There are also concerns, and it was part of my concern when I got onto things like Twitter for example, of your sheer attention span. We are already overwhelmed with emails and texts and other forms of communication. Some people say ‘oh my goodness you now expect me to on Twitter and Instagram and LinkedIn and blogging and I don’t have the capacity to keep up with it all!’. That is a genuine issue. How do we make sure that we managing these different channels but not overwhelming ourselves and finding that they become a huge distraction? I don’t know that I have entirely cracked it myself – but the great thing about social media is that you can access it any time, any place, anywhere. I tend to do things like Twitter when I am on a train journey or in a taxi. You can do it very quickly. That is the trick to this – not to think that you have to carve out an hour a day to do social media. You just interject it into those blank moments or whatever because it is so accessible.
Those are the two primary barriers that I hear: one is the time and attention and the other is what am I supposed to be saying – “if I’m a leader in a public enterprise, I’d better have my PR team telling me what to say”, that sort of thing. Those concerns have to be taken seriously and we do have to coach leaders in how to use social media platforms in ways that won’t get them into any “trouble”, if you will.
How have you used social media to connect with customers/service users/key stakeholders?
As a business, I often describe the CIPD as an “ecosystem”. We have 300 plus employees, a thousand plus volunteers – from people who run branches through to examiners and assessors and we also have a lot of consultants. It is a big ecosystem and therefore the value of social media to connect that ecosystem is very powerful.
It has got to work two ways – you have got to have the people in the ecosystem themselves on social media and linked to us so we monitor that very closely. We have people who monitor all the stats about how many people are following us on LinkedIn and all these other channels. What are the subjects that get most interest – what gets the attention? We are always learning how best to communicate through these channels. Those are fundamental points – understanding, as with any communication, that if you want to use social media to communicate out, it is a two-way street – you have to know that people are listening in, and then use it not just for outbound communication but as an opportunity to hear from the wider ecosystem, the members and all the other stakeholders.
That is very important as well. We are, for sure, experimenting with Twitter chats and other things like online hacks through social media to ask questions of the community, get them to comment and bring ideas together.
Or, of course – and this is another wonderful thing about social media – people can be in some ways more challenging through social media. They haven’t got to write a long email to me as Chief Exec – they can just challenge. We also know that there are some downsides to that – people do it, they think, anonymously and you get “trolling”, but in a professional business context I don’t see very much of that. The reality is that It is a great channel for us to hear honest feedback, contribution to ideas and thinking. I am very excited about the opportunities for us to continue to grow, though social media, that ability to connect and recognise that, as I said, it is a two-way connection as well as a peer-to-peer connection which is so powerful.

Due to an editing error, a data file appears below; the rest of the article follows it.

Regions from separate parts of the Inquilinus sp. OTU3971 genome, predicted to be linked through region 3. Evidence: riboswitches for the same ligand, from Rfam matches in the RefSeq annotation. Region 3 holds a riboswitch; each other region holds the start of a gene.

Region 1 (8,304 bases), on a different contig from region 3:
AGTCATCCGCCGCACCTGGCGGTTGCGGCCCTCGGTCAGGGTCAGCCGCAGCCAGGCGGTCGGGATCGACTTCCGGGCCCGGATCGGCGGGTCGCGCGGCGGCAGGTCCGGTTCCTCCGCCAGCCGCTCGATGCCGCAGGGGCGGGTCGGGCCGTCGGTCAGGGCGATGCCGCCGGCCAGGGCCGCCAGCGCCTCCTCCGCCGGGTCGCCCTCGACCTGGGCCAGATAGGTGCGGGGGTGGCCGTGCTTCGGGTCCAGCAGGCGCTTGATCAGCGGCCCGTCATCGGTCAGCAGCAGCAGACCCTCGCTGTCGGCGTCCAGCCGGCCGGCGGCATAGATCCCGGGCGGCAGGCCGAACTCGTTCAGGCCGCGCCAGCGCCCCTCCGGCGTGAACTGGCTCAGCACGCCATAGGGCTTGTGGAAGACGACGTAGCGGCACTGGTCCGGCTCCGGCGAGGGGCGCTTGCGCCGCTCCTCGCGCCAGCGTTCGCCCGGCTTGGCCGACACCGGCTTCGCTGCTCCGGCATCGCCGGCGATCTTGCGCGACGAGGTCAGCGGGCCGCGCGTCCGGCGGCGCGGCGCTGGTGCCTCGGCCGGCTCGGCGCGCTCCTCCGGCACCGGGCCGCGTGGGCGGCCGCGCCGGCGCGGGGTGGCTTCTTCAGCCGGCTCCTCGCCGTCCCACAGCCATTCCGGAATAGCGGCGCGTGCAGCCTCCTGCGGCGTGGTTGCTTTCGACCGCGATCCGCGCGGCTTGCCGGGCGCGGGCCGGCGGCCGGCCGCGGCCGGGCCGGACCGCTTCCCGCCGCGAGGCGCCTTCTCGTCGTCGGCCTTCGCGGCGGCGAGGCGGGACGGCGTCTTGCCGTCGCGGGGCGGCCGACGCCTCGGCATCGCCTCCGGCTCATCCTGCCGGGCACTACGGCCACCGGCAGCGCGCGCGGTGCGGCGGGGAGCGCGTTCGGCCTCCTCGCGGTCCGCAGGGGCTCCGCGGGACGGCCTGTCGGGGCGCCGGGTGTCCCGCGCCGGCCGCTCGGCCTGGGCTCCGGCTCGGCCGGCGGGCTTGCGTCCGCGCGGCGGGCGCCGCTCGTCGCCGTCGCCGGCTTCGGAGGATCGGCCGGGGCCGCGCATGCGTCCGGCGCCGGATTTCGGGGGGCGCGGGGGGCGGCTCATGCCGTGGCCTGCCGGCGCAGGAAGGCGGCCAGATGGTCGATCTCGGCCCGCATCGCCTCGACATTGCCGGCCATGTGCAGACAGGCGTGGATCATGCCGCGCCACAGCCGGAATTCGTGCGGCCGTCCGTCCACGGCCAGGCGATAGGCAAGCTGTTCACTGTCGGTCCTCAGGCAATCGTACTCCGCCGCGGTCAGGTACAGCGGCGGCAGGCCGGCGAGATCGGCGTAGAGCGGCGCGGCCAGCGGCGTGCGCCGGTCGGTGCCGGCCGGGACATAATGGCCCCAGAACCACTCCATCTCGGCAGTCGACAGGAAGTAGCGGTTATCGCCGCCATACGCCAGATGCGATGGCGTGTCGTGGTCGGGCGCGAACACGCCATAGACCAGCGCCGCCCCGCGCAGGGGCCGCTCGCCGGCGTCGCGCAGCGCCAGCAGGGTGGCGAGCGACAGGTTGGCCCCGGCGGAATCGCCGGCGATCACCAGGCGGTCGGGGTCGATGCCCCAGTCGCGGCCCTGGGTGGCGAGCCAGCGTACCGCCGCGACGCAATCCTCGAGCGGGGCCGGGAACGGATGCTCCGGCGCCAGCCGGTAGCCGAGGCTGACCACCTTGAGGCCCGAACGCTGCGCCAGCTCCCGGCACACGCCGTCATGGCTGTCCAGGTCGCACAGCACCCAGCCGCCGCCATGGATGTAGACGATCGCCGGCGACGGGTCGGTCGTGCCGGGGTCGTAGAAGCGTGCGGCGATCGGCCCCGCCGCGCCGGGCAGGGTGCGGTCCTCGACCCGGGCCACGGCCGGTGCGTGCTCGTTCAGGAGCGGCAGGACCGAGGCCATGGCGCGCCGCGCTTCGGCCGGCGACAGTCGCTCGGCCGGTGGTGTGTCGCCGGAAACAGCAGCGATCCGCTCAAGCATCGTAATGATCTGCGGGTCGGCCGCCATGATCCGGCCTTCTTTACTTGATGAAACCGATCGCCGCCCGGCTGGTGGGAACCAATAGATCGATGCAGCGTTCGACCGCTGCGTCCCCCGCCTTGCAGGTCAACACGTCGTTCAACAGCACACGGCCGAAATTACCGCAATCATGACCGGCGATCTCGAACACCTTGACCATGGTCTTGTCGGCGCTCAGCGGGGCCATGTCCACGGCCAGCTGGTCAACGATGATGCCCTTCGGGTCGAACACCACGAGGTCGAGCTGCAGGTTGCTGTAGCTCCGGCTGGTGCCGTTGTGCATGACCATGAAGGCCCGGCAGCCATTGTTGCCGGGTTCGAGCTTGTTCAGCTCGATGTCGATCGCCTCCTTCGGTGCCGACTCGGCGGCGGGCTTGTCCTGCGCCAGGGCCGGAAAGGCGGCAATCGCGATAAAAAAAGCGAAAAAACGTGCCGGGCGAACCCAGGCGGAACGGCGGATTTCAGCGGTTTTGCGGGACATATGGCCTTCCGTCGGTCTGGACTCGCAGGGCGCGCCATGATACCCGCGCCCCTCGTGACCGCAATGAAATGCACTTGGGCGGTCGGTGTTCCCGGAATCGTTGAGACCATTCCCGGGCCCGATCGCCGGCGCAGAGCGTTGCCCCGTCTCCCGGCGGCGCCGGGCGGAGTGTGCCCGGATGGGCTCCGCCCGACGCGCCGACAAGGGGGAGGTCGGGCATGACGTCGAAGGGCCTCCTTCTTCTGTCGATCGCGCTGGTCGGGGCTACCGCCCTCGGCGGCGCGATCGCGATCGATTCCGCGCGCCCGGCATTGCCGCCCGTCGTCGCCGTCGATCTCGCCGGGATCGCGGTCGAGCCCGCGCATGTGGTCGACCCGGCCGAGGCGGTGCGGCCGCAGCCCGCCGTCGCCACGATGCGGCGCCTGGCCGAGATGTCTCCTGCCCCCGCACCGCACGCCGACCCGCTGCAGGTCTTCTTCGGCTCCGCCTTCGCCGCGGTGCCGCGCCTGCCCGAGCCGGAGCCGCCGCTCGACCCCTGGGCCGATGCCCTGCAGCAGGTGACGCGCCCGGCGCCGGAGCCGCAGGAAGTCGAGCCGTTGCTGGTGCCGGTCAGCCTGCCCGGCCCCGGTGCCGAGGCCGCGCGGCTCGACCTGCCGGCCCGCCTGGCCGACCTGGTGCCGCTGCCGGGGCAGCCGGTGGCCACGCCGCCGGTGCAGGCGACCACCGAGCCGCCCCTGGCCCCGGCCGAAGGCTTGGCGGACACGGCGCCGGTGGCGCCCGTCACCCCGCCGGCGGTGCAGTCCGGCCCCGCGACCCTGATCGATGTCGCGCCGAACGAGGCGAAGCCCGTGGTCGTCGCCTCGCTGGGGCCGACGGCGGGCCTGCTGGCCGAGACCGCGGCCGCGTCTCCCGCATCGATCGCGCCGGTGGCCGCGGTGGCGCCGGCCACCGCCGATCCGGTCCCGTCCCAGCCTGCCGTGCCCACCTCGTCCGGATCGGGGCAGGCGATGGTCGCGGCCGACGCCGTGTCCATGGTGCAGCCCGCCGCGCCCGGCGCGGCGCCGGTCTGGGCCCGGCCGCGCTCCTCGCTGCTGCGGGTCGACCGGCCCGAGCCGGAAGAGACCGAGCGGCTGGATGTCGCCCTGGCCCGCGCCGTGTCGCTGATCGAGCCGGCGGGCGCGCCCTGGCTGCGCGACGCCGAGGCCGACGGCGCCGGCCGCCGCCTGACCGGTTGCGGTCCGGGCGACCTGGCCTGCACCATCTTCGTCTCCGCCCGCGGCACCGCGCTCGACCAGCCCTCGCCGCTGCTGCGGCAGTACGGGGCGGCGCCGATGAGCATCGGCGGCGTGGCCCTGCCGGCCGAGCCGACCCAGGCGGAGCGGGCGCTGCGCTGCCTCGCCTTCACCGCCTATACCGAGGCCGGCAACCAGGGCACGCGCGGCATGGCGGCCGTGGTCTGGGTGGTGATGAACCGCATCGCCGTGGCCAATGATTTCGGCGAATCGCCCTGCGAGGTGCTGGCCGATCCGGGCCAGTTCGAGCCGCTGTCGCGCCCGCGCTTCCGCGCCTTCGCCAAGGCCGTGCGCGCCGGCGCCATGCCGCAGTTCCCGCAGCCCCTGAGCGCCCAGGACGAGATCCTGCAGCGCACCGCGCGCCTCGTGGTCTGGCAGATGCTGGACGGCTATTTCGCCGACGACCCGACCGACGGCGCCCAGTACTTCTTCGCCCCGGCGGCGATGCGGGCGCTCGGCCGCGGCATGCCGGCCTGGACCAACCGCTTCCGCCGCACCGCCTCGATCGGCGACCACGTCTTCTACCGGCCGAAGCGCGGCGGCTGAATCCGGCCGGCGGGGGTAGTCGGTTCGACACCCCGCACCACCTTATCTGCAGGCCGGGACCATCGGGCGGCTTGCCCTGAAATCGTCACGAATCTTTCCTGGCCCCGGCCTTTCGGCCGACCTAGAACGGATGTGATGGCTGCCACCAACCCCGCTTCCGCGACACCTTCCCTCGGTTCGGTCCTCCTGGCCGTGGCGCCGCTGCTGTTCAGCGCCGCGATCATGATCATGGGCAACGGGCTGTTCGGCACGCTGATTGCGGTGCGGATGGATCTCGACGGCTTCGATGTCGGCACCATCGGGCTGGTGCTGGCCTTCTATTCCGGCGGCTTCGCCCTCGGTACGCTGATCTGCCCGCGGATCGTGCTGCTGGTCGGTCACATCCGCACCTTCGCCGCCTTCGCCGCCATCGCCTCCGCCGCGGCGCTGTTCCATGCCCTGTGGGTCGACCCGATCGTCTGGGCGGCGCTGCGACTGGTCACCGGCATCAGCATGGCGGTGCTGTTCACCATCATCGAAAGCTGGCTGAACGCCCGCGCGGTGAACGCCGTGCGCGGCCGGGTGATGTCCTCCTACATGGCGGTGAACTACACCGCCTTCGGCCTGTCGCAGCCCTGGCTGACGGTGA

What advice would you give to other leaders who want to use social media?
The advice that I would give to other leaders thinking about social media is to do it consciously. You do need to understand what it is you are seeking to get from it, how to approach it. Having said that, you can also do it in real baby steps. Twitter is such a good example, you can just get on and start to follow people, you don’t even necessarily need to say anything yourself at all. You can just begin to get the tone of communication, look at others, follow other people, find things that are interesting and then evolve towards it. Those would be two obvious points of guidance: don’t do it lightly and understand what you are trying to get from it.
I have described a lot about how I see social media as such an important vehicle for us to communicate and connect but that is not the only reason, there can be others as well. Think about it consciously and you can go into it with relatively baby steps.
To come back to my platforms of choice, Twitter is very easy, the easiest of all in my experience to get onto and engage with. Linkedin is a bit more sophisticated and people are using it for a whole variety of reasons – I think that for the most part in the modern business world, most people are on LinkedIn in some shape or form. But this is a channel that is evolving, going from “telling everyone who I am” to one that you can also write and blog and communicate through. That is another step that people can think about around LinkedIn.
Some of these others – it is personal preference and choice, and where perhaps in different sectors or industries or communities, different social media platforms have a greater resonance, but that is why I tend stick mostly to Twitter and Linkedin, as they seem to be the ones that have the greatest connection to our communities.
I am not particularly interested in using Facebook, if I am honest, in a business context but that is also evolving and Facebook for business is evolving as a channel. That perhaps is the third thought – keep an eye on what channels are evolving and how the communities that you are working with are using them and if you are seeing a movement towards another channel then probably you need to get onto it.
A huge thank you from us to Peter for sharing his thoughts on all things social.
Next time on the #SocialLeaders series we hand over to Rebecca Jeffery of Apprentice fame, who shares all about how she has built her business through using social media.